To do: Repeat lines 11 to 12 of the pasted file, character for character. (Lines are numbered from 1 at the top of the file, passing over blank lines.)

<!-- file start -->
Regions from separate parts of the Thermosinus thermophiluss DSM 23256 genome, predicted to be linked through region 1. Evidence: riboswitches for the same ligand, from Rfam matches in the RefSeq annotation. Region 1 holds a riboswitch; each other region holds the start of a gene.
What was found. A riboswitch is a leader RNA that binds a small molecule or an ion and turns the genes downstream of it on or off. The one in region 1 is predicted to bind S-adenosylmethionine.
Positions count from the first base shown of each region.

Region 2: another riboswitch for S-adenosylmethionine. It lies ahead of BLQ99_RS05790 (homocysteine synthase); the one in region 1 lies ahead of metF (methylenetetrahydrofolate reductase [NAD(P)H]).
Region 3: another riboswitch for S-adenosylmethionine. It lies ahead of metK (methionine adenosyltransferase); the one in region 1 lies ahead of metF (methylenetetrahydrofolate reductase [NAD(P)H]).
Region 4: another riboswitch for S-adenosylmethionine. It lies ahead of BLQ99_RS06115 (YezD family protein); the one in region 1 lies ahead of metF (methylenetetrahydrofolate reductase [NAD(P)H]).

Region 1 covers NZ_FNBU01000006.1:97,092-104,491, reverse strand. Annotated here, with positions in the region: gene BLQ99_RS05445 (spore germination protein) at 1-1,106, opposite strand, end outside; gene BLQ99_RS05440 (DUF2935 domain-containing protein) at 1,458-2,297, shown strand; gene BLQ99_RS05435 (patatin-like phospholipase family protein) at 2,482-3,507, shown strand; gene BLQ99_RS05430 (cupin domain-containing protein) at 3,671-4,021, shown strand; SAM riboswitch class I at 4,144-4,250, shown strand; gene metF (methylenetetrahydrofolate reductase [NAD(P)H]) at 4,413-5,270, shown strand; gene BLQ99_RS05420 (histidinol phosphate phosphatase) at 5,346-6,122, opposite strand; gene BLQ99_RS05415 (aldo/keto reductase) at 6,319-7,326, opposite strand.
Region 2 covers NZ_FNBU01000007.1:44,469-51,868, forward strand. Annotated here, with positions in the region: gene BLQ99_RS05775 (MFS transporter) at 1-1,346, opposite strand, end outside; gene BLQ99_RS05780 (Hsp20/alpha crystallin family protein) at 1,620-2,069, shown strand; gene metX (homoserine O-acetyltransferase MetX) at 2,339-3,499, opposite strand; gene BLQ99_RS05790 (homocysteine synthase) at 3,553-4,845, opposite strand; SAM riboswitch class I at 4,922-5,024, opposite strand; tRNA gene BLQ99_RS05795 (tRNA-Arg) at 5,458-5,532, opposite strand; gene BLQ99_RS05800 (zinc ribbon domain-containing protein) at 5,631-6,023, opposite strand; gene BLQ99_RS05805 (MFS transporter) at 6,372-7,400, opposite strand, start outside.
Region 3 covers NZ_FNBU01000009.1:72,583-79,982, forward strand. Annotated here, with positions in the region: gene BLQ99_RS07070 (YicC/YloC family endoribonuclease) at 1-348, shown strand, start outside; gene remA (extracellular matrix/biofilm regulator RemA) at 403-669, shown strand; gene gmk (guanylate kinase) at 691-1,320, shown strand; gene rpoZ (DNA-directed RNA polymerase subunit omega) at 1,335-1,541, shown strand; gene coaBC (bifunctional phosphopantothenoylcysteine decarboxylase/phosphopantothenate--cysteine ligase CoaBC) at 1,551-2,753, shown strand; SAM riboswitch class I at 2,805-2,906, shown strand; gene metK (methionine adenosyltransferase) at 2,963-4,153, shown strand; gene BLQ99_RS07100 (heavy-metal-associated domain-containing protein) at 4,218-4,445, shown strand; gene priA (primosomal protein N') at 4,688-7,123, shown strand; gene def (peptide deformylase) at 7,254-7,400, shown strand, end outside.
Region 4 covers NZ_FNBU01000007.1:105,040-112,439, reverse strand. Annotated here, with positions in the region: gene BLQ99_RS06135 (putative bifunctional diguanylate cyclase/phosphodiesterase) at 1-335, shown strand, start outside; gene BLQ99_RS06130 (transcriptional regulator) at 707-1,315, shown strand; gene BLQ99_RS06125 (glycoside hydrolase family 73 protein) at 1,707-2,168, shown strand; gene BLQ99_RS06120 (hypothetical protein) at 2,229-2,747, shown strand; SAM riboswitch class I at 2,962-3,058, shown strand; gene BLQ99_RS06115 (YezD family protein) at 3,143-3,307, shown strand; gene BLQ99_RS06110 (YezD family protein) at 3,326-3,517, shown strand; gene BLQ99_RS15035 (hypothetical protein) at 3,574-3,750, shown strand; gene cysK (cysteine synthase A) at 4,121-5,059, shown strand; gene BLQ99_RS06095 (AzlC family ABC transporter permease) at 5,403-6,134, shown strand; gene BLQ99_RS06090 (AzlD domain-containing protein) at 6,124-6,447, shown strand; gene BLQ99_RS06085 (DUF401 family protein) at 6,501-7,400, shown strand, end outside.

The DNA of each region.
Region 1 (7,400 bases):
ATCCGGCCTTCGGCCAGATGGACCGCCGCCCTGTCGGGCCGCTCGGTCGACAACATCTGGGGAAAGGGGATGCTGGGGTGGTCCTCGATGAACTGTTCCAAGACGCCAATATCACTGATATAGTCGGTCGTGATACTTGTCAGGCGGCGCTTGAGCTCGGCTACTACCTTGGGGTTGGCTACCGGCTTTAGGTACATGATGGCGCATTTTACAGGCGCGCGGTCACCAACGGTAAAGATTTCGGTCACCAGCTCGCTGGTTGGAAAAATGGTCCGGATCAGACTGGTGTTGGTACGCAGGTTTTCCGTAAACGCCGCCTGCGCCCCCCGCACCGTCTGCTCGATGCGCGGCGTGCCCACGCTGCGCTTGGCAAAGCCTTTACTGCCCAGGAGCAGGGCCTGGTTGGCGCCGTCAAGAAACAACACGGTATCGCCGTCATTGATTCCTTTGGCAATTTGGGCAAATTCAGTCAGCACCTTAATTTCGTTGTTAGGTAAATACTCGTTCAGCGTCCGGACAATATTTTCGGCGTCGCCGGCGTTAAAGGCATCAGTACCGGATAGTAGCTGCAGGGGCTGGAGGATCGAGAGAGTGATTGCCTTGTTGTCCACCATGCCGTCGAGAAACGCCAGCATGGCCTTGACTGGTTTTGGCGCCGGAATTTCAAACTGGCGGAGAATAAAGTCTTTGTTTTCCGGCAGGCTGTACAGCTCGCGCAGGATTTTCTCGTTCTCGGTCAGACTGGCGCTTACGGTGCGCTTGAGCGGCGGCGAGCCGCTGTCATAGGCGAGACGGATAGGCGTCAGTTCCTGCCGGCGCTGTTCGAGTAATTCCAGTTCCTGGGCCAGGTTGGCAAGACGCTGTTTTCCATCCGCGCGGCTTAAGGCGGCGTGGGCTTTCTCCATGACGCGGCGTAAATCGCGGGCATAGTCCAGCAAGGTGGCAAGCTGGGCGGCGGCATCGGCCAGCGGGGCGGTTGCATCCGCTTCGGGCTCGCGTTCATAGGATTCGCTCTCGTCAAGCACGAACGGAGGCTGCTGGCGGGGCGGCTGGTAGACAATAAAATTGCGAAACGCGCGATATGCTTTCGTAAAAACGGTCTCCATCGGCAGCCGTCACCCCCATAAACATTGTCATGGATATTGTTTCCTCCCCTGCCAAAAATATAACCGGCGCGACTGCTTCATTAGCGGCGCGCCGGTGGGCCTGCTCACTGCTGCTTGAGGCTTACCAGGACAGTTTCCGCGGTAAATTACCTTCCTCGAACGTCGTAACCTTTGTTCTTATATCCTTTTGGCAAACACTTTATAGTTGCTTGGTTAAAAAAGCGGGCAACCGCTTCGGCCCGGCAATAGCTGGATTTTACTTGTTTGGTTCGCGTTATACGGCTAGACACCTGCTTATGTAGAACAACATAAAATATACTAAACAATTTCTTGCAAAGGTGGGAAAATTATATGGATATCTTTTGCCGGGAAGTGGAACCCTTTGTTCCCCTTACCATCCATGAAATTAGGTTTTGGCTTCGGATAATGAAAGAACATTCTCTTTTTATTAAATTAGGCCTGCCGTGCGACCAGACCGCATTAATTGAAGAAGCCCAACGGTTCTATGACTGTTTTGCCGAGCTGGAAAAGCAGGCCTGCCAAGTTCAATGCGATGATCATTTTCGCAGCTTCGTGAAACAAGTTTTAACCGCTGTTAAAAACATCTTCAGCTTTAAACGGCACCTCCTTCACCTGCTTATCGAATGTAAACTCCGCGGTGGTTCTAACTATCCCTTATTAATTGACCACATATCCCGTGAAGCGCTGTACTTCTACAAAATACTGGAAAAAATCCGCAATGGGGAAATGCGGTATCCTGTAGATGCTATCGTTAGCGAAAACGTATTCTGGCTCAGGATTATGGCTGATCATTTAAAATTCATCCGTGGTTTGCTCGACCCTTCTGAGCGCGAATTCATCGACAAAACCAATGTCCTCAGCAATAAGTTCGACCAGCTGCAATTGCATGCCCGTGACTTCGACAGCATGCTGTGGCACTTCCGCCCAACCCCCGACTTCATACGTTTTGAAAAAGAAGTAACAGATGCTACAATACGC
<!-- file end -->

The DNA of each region.
Region 1 (7,400 bases):